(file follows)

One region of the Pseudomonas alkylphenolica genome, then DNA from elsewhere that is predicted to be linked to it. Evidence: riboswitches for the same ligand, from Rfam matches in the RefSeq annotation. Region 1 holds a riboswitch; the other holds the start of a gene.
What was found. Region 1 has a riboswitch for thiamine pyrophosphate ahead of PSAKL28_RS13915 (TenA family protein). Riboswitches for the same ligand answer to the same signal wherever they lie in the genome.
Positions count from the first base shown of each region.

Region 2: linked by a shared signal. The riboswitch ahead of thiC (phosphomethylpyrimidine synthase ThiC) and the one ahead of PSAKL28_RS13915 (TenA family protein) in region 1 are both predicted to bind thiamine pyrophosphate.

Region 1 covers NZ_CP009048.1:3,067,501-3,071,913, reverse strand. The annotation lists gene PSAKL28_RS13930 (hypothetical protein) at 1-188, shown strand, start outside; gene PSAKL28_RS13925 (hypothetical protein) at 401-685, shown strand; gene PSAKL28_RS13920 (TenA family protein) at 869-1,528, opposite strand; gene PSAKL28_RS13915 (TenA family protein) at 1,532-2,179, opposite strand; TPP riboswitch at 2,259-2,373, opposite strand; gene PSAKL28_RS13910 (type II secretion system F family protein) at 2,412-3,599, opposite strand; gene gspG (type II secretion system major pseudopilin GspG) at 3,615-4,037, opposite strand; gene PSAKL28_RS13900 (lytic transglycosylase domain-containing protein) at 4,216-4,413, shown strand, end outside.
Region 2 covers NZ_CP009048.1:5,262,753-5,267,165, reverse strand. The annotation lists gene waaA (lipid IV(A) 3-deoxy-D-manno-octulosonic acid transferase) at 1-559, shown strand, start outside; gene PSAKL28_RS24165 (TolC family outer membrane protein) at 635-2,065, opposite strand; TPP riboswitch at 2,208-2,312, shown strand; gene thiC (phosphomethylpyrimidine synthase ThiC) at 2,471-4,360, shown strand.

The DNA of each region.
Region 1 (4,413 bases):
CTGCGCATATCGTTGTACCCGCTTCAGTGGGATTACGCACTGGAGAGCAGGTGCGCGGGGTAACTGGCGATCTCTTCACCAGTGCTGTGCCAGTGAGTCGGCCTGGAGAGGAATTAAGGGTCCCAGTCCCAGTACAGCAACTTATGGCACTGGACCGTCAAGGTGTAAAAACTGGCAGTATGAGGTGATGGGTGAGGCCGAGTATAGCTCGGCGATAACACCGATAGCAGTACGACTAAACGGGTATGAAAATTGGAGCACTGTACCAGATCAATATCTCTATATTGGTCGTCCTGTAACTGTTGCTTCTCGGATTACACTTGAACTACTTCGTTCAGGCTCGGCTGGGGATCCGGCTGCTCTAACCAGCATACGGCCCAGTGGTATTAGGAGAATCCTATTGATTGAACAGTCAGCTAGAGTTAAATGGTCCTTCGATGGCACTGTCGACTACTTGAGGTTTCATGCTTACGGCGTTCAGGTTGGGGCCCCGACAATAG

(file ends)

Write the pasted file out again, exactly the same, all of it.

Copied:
One region of the Pseudomonas alkylphenolica genome, then DNA from elsewhere that is predicted to be linked to it. Evidence: riboswitches for the same ligand, from Rfam matches in the RefSeq annotation. Region 1 holds a riboswitch; the other holds the start of a gene.
What was found. Region 1 has a riboswitch for thiamine pyrophosphate ahead of PSAKL28_RS13915 (TenA family protein). Riboswitches for the same ligand answer to the same signal wherever they lie in the genome.
Positions count from the first base shown of each region.

Region 2: linked by a shared signal. The riboswitch ahead of thiC (phosphomethylpyrimidine synthase ThiC) and the one ahead of PSAKL28_RS13915 (TenA family protein) in region 1 are both predicted to bind thiamine pyrophosphate.

Region 1 covers NZ_CP009048.1:3,067,501-3,071,913, reverse strand. The annotation lists gene PSAKL28_RS13930 (hypothetical protein) at 1-188, shown strand, start outside; gene PSAKL28_RS13925 (hypothetical protein) at 401-685, shown strand; gene PSAKL28_RS13920 (TenA family protein) at 869-1,528, opposite strand; gene PSAKL28_RS13915 (TenA family protein) at 1,532-2,179, opposite strand; TPP riboswitch at 2,259-2,373, opposite strand; gene PSAKL28_RS13910 (type II secretion system F family protein) at 2,412-3,599, opposite strand; gene gspG (type II secretion system major pseudopilin GspG) at 3,615-4,037, opposite strand; gene PSAKL28_RS13900 (lytic transglycosylase domain-containing protein) at 4,216-4,413, shown strand, end outside.
Region 2 covers NZ_CP009048.1:5,262,753-5,267,165, reverse strand. The annotation lists gene waaA (lipid IV(A) 3-deoxy-D-manno-octulosonic acid transferase) at 1-559, shown strand, start outside; gene PSAKL28_RS24165 (TolC family outer membrane protein) at 635-2,065, opposite strand; TPP riboswitch at 2,208-2,312, shown strand; gene thiC (phosphomethylpyrimidine synthase ThiC) at 2,471-4,360, shown strand.

The DNA of each region.
Region 1 (4,413 bases):
CTGCGCATATCGTTGTACCCGCTTCAGTGGGATTACGCACTGGAGAGCAGGTGCGCGGGGTAACTGGCGATCTCTTCACCAGTGCTGTGCCAGTGAGTCGGCCTGGAGAGGAATTAAGGGTCCCAGTCCCAGTACAGCAACTTATGGCACTGGACCGTCAAGGTGTAAAAACTGGCAGTATGAGGTGATGGGTGAGGCCGAGTATAGCTCGGCGATAACACCGATAGCAGTACGACTAAACGGGTATGAAAATTGGAGCACTGTACCAGATCAATATCTCTATATTGGTCGTCCTGTAACTGTTGCTTCTCGGATTACACTTGAACTACTTCGTTCAGGCTCGGCTGGGGATCCGGCTGCTCTAACCAGCATACGGCCCAGTGGTATTAGGAGAATCCTATTGATTGAACAGTCAGCTAGAGTTAAATGGTCCTTCGATGGCACTGTCGACTACTTGAGGTTTCATGCTTACGGCGTTCAGGTTGGGGCCCCGACAATAG